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Welcome to the jdrawinglib wiki!

jdrawinglib is a small library that will help you draw on a canvas with some basic OOP. In here you'll find some basic documentation that will (hopefully) help you get started.

Getting started

  1. Get a copy of jdrawinglib:
    1. You can either build it from source with the instructions found in here.
    2. Or download a compiled version.
  2. Browse the examples and test them (there are some included in the library).
  3. Try some sample applications.


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Here are some coding examples of jdrawinglib.
Basically we have a Canvas, and a lot of geometric elements. The canvas itself is a JPanel, so you can use it however you see fit, but for beginners sake we also have a CanvasFrame which is the one that we'll use in the examples.

Usage Template

The basic template to create a CanvasFrame and setting everything up is as follows:


public class Template {
    public static void main(String[] args) {
        //The name that appears in the window
        String title = "Template";
        //We need to create a new frame
        CanvasFrame frame = new CanvasFrame(title);
        //And make it visible
        //Set a size in pixels (whichever you want)
        frame.setSize(550/*width*/, 550/*height*/);
        //Extract a reference to the canvas from the frame
        Canvas canvas = frame.getCanvas();
        //Tell the canvas to center the origin of coordinates,  
        //which by default is located in the upper left corner
        //Tell the canvas to invert the Y axis, this way we will
        //consider all positive Y increments from the origin of
        //coordinates to the title bar

        // -->         Application logic goes HERE            <--

        //In order for the elements to be drawn in the canvas, is
        //necessary to call 'canvas.repaint()' after we add the
        //elements to it.
        //PS: There's an autorepaint feature (disabled by default).

The basic application logic is pretty simple, you create a new graphical element, modify its attributes and add it to the canvas.

Basic graphical elements

There are three basic graphical elements all of which inherit from GraphicE:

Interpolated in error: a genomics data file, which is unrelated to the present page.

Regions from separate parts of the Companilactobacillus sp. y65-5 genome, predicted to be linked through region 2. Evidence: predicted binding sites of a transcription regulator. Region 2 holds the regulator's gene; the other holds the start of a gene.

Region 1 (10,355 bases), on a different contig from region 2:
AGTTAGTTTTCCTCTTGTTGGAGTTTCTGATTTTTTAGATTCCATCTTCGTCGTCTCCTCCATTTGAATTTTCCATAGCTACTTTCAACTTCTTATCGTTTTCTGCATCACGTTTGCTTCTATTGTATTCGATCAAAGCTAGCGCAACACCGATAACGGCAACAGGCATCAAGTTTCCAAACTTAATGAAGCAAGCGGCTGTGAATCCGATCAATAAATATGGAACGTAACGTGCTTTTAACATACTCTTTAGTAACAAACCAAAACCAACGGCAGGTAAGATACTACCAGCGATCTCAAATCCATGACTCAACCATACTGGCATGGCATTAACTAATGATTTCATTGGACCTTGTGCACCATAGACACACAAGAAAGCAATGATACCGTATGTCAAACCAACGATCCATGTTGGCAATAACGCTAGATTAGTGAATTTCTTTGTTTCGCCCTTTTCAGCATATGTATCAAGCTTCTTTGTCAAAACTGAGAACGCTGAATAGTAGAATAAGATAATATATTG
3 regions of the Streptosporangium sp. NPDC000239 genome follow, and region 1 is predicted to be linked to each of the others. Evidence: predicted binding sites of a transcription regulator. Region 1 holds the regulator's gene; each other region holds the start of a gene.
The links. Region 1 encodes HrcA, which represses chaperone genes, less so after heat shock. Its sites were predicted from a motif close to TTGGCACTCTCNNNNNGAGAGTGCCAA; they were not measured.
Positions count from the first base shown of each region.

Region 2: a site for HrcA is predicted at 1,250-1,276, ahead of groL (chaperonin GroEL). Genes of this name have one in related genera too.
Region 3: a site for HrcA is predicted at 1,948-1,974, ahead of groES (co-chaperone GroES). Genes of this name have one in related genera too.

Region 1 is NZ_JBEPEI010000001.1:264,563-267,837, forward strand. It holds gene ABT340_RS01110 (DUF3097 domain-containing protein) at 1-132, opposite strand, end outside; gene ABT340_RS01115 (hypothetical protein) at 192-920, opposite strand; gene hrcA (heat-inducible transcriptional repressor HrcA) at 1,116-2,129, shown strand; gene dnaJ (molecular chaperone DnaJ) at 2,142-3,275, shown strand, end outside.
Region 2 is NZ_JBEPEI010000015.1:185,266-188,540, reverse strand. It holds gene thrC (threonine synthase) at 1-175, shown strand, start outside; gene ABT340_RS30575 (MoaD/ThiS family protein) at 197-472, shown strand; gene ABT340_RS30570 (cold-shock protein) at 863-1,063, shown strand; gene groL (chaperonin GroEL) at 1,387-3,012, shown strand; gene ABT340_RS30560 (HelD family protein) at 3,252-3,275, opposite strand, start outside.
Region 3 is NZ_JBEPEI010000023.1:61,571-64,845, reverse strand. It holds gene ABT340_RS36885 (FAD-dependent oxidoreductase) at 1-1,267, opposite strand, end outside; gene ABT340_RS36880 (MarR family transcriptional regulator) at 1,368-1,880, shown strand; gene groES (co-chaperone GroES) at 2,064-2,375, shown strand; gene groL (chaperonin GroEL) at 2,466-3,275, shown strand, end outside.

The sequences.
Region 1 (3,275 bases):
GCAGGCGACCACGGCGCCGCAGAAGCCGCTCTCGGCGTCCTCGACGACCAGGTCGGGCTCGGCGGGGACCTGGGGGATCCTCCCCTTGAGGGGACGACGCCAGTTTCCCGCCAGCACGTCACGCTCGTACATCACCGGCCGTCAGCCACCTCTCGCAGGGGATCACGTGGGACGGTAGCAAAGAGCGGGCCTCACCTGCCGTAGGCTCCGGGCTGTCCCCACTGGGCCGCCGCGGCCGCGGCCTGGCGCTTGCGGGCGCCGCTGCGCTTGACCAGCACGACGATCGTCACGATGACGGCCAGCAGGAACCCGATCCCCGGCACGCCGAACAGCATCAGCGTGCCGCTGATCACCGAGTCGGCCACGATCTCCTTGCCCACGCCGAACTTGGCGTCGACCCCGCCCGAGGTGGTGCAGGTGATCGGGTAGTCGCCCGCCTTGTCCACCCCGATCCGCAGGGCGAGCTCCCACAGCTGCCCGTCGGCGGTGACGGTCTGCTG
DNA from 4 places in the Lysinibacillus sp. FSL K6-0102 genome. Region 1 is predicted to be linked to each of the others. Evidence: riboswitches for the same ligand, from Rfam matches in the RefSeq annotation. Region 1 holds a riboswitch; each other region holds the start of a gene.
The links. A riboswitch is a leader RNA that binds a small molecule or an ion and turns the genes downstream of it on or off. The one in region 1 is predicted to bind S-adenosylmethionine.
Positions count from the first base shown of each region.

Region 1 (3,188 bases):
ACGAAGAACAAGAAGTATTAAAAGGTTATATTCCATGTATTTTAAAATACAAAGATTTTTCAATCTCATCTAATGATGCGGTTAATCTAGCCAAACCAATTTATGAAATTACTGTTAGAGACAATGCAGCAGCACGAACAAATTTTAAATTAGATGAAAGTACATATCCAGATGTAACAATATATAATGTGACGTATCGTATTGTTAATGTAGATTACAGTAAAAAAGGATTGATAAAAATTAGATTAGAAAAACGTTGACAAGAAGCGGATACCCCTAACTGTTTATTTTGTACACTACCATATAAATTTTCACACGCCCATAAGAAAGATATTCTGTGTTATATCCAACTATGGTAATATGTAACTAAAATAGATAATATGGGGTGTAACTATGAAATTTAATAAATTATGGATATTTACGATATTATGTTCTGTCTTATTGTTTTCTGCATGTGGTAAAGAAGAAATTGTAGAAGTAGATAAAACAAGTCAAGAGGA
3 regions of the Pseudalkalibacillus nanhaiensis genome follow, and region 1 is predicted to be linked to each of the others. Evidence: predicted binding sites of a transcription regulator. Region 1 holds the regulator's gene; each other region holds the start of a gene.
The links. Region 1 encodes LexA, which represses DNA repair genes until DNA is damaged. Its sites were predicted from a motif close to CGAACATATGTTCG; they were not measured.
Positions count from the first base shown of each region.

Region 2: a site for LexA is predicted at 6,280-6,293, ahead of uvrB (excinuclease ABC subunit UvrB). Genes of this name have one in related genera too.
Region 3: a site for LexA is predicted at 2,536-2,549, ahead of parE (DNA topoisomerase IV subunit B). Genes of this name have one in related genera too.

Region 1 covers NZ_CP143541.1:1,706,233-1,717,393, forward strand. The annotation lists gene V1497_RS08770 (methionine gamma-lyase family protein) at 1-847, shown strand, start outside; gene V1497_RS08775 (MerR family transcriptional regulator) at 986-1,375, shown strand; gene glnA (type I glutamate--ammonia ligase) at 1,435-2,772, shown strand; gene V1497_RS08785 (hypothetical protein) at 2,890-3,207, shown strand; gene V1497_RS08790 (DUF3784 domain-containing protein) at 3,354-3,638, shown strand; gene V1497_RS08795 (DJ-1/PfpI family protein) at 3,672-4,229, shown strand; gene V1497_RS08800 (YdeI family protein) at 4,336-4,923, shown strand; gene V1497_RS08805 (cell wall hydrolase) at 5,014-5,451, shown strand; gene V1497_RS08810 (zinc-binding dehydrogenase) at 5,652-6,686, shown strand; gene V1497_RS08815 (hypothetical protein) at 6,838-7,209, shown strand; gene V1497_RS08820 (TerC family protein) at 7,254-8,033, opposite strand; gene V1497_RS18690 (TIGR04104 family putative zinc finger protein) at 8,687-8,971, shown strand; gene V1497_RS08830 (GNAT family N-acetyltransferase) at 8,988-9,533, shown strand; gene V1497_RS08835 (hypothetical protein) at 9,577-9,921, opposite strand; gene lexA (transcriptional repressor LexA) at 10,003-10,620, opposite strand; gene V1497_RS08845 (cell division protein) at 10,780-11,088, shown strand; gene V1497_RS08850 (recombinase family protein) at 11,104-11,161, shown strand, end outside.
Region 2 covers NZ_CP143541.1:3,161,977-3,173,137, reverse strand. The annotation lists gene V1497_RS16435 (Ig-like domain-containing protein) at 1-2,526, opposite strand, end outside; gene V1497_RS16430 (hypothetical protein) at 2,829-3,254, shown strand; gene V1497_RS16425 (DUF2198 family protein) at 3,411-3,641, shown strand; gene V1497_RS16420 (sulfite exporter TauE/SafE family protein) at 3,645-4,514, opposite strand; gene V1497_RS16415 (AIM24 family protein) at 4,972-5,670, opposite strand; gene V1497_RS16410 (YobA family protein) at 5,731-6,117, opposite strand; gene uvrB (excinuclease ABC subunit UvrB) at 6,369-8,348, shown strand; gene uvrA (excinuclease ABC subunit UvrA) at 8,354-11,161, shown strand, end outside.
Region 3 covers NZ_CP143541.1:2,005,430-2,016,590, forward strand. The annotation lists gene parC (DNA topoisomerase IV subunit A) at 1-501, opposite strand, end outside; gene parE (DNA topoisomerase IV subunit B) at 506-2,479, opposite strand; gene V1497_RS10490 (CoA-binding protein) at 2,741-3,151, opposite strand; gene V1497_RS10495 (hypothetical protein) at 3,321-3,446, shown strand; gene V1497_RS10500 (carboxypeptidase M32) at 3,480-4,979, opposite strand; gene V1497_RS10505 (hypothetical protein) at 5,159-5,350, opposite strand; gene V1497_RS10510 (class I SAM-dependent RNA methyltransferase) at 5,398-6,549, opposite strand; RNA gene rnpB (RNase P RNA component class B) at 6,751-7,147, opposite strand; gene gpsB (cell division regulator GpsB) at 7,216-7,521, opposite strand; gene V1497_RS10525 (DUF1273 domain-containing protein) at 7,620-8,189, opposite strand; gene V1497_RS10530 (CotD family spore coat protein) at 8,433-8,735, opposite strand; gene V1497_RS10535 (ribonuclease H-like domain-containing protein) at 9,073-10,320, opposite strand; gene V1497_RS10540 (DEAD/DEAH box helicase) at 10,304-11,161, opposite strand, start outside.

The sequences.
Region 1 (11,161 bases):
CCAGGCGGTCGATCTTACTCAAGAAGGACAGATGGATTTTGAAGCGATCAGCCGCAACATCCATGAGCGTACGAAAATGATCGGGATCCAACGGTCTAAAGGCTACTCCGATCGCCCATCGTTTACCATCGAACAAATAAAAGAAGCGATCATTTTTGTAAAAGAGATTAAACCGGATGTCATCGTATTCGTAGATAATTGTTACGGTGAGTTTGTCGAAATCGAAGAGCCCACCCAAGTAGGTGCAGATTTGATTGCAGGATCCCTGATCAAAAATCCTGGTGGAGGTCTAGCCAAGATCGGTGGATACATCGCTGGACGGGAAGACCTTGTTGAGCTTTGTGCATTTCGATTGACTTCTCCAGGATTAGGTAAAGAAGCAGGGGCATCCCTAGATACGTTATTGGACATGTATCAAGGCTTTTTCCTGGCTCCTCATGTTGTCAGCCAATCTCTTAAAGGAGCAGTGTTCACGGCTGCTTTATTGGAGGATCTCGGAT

• GraphicE: The most basic elements, which are primarily defined by:
    • a color (more precisely a Paint)
    • a stroke, used to draw the element
    • and the possibility to be moved on the (x,y) plane
  • GFillableE: This extend a bit GraphicE by adding:
    • a fill paint which will be the one used to fill the element
    • and a fill flag which if false (default) will make GFillableE act as GraphicE regardless of the fill paint.
  • Graphic: This are containers for GraphicE objects, and allow the creation of complex graphics using affine transforms, clipping areas, etc.

All of this elements are contained in the package

Basic element list

  • GArc: An arc of an oval
  • GCircle: A circle (an oval contained on a square box)
  • GImage: An image, this object can also be used as Paint
  • GLine: Represents a line segment
  • GOval: An oval contained in a box
  • GPath: Represents an ordered array of pixels printed joining the points in order
  • GPoint: Represents a pixel in the screen, although it can be drawn as a cross.
  • GPointArray: Represents an unordered array of pixels.
  • GPoly: A closed GPath
  • GRegPoly: A regular polygon with a given number of sides inscribed in a circle
  • GRectangle: A rectangle,
  • GString: Represents a String on the canvas
  • GVector: A line segment with a small arrow on one end
  • Graphic: GraphicE container

Graphical elements extras

There are some extra classes in this library, some of them are pretty handy, and the others... not so much. The idea behind this classes was to show what can be done with a few graphical objects, but time passed, and some of them are pretty neat.
All of this elements are contained in the package.

Three basic categories can be found in the extras package:

  • Extensions of the Graphic class:
    • GAxis: Draws a set of Cartesian axes, with the possibility of having a grid.
    • GGrid: Draws a grid on the canvas.
    • GPVector: Represents a vector and it's projections.
    • GVectorPolygon: Represents a vectorial polygon.
    • GPixMap: Represents a pixmap (an image expressed pixel by pixel).
    • GSprite: An array of GPixMap used to create animations.
  • Additional components for the Graphic class:
    • GClip: Wraps a clipping zone.
    • GTransform: Wraps an affine transform.
  • Formula related classes:
    • GFormula: Solves an equation (GCalculable) for a given interval.
    • GCalculable: Wraps a formula in code.
    • GCalculableTimer: Solves an equation using multiple threads, this may sound silly, but check out ParametricFun.

Other examples

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